Norwich Model Arctic Council (NORMAC) is a simulation of the real-world Arctic Council . Established in 1996, the Arctic Council is devoted to advancing international cooperation and good governance across the circumpolar Arctic. Around its table sit not only the Arctic States—Canada, Denmark, Finland, Iceland, Norway, Russia, Sweden and the USA—but also Arctic indigenous peoples organisations representing the Aleut, Athabaskans, Gwitch’in, Inuit, Saami and the many peoples of the Russian North.

Held at Norwich School in the cathedral city of Norwich in the UK, NORMAC is one of the few conferences of its kind in the world ever held at secondary-school level.  Before becoming a teacher, NORMAC Director Dr Anthony Speca  lived and worked in the Arctic as a senior policy official with the Government of Nunavut, one of Canada’s Arctic territories. He launched NORMAC to share his enthusiasm for the Arctic with pupils, and in the hope of inspiring them to learn more about this unique region and its peoples.

Whilst schools with experience of Model UN may find some aspects of the conference familiar, NORMAC offers an exciting new format of model diplomacy. The Arctic Council is unusual not only in promoting the active involvement of indigenous peoples alongside states, but also in making all decisions by consensus rather than majority vote. The Arctic Council is also well-known for collegiality and consensus-building even during times of tension between participants elsewhere in the world—valuable lessons for delegates to learn.


Participation in NORMAC is open to any secondary-school around the world.  Schools are invited to send one or more delegations of three pupils each to play the role of representatives from one of the eight Arctic States or six Arctic indigenous peoples organisations.  As with most other model diplomacy conferences, participants are usually aged 15 to 18, though some may be younger.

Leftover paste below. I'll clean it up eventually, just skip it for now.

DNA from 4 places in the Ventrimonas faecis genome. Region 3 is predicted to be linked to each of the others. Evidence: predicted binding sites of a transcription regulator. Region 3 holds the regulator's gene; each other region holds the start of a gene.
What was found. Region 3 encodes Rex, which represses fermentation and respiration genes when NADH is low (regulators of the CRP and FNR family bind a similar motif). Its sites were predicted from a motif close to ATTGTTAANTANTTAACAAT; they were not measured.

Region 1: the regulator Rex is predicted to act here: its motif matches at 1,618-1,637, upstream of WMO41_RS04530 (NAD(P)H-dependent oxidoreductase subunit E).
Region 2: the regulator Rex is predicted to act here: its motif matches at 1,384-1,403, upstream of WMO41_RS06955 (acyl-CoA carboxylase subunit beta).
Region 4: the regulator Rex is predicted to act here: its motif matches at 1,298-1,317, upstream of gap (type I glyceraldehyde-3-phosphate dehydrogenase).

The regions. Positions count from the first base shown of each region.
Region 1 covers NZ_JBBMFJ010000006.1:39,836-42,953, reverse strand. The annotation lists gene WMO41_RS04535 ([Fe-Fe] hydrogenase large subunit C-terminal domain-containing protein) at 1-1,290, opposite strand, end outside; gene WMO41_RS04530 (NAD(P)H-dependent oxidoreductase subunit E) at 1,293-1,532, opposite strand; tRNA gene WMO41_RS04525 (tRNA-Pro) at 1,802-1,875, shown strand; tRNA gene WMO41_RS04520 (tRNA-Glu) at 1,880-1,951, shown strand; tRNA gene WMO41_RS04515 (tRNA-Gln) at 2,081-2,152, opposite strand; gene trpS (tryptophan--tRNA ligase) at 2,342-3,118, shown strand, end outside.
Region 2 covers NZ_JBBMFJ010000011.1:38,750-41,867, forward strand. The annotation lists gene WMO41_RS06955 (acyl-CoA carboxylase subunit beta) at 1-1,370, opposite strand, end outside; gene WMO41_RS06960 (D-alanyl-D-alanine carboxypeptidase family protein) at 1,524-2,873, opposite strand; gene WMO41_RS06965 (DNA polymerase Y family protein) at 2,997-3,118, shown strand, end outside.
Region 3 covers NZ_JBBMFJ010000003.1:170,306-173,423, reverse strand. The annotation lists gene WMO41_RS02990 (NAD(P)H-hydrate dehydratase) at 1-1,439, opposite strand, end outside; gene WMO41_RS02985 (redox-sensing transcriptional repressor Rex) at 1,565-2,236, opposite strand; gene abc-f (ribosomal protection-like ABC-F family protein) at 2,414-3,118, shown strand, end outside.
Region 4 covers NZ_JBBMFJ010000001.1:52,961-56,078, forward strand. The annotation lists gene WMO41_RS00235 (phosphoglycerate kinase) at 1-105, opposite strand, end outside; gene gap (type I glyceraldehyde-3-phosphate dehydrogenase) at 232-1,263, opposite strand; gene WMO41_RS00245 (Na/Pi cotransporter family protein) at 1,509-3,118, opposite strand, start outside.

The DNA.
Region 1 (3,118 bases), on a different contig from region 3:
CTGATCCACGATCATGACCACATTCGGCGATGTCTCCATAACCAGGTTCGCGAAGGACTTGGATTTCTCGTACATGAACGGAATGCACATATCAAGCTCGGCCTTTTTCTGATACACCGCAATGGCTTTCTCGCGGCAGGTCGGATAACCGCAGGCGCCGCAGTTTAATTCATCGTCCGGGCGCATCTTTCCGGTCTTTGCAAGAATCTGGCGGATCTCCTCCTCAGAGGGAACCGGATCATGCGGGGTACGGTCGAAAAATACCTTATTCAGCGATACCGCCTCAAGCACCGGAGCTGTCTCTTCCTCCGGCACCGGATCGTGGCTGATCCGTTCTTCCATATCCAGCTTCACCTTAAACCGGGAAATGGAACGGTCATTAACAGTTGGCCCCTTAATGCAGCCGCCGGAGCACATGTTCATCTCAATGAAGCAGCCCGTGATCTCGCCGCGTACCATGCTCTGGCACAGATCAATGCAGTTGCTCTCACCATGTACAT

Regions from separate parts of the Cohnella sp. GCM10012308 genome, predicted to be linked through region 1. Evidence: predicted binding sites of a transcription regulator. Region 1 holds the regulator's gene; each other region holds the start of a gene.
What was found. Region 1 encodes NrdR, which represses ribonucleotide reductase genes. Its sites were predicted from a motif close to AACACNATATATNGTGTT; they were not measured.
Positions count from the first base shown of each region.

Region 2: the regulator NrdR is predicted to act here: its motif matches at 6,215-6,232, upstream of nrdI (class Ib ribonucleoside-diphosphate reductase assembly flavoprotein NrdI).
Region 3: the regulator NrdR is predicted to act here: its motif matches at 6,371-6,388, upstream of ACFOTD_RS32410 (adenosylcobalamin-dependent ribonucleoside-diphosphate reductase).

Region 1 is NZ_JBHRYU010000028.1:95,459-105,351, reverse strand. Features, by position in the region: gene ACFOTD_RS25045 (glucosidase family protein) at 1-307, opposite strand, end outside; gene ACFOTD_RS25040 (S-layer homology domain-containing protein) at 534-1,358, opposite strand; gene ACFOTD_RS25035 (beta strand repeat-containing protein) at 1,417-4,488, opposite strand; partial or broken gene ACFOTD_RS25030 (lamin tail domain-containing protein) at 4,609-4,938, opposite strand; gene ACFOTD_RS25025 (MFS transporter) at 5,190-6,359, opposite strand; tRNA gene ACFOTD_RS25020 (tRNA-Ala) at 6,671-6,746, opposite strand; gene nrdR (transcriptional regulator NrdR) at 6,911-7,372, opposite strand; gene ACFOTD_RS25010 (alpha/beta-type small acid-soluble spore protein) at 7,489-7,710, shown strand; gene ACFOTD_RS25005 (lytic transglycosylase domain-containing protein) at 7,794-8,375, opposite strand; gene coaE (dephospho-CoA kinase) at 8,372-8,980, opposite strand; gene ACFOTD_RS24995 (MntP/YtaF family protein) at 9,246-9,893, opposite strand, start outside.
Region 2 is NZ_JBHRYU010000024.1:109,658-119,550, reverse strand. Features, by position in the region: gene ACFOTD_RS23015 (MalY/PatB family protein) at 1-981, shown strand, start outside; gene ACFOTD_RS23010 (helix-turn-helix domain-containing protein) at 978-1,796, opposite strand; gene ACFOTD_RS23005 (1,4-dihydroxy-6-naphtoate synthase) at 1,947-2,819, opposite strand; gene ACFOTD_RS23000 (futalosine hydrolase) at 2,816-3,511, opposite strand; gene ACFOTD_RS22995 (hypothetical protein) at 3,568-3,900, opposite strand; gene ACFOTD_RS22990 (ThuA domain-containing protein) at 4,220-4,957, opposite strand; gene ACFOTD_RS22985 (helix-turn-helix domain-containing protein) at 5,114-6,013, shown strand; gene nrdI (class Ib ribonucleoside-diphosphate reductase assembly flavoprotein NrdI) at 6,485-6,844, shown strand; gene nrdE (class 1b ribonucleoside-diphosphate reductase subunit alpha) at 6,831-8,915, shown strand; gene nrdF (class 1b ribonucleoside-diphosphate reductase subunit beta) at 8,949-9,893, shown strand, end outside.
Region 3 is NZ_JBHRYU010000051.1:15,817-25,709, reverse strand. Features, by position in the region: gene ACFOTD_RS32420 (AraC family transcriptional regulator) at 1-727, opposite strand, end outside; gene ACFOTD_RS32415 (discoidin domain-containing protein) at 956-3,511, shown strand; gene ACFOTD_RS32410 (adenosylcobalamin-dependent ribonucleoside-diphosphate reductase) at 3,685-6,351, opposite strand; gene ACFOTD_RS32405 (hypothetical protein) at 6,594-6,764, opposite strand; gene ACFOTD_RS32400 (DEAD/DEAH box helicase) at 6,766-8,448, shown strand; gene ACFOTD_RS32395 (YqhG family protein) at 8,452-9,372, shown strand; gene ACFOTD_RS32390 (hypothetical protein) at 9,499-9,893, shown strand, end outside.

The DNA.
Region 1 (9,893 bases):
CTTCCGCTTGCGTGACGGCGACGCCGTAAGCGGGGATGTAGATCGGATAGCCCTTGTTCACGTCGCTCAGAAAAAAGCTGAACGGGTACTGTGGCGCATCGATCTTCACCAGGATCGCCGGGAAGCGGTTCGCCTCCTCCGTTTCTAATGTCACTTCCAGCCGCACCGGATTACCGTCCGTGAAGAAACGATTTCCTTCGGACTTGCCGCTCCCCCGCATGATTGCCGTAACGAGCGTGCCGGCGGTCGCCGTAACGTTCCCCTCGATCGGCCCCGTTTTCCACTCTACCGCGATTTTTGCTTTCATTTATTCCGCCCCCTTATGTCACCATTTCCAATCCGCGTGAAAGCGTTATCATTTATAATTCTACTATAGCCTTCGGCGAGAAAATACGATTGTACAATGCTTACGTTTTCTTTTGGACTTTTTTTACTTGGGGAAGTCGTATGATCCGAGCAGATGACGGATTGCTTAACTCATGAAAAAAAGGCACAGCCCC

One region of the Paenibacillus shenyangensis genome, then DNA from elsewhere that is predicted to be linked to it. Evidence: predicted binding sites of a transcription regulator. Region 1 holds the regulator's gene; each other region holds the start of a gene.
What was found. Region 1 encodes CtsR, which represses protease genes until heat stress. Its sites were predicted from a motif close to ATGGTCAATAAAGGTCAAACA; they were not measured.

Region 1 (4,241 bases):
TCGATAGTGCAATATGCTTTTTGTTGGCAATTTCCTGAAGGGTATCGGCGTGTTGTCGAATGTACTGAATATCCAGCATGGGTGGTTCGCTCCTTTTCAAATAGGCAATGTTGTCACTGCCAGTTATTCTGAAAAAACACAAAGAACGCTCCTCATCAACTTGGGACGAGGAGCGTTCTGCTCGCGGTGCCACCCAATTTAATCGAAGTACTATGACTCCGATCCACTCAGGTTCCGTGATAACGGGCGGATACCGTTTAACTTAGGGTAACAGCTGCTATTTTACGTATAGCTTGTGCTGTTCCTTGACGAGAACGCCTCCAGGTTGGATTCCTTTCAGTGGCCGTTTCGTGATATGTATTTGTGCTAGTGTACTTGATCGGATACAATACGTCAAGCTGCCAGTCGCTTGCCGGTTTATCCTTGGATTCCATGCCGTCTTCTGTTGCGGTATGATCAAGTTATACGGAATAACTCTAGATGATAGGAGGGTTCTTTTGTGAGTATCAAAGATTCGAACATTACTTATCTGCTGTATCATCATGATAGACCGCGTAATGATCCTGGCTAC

If demand is high, it is possible that schools will also be invited to send delegations to represent the 22 Arctic Council Observer countries and organisations. If the number of schools registering exceeds 14, schools will be limited to one delegation each from either an Arctic State or Arctic indigenous peoples organisation. Any additional delegations from the same school will then be from Arctic Council Observer countries or organisations.

NORMAC 2018 will be held over two days, from 23rd to 25th February, spanning a single weekend from Friday evening to Sunday afternoon.


Issues to be considered at NORMAC 2018 will be announced in due course. Prospective Delegates can get a sense of the NORMAC agenda from the issues considered at NORMAC 2017 below.

At NORMAC 2017, pupils will consider a set of issues that are very much on the Arctic Council’s agenda today:

  • Arctic wetlands and climate change
  • Commercial fishing in the Arctic Ocean
  • Educational opportunity for Arctic children
  • The European Union as an Arctic Council Observer

Please see below for Research Briefs to help Delegates prepare to discuss these issues at the conference.


Materials for Delegates to NORMAC 2018 will be available in due course. Prospective Delegates can get a sense of the NORMAC conference by browsing materials from NORMAC 2017 below.

Delegate materials for NORMAC 2017 are available for download using the links below:.


Like Ministerial meetings of the real Arctic Council, every NORMAC conference ends with a declaration summarising the agreements reached. Past ‘Norwich Declarations’ are available for download below.

Please note that the following declarations represent the collective agreement of secondary-school student Delegates to NORMAC, and they do not necessarily reflect the opinions of Polar Aspect or Norwich School.


It has been an honour to welcome the following distinguished guests as NORMAC Honorary Chairs and keynote speakers:

  • Mr Matthew Willis, International Defence Relations, Global Affairs Canada (2016)
  • Ms Christine Kelly, Polar Regions Department, Foreign & Commonwealth Office UK (2017)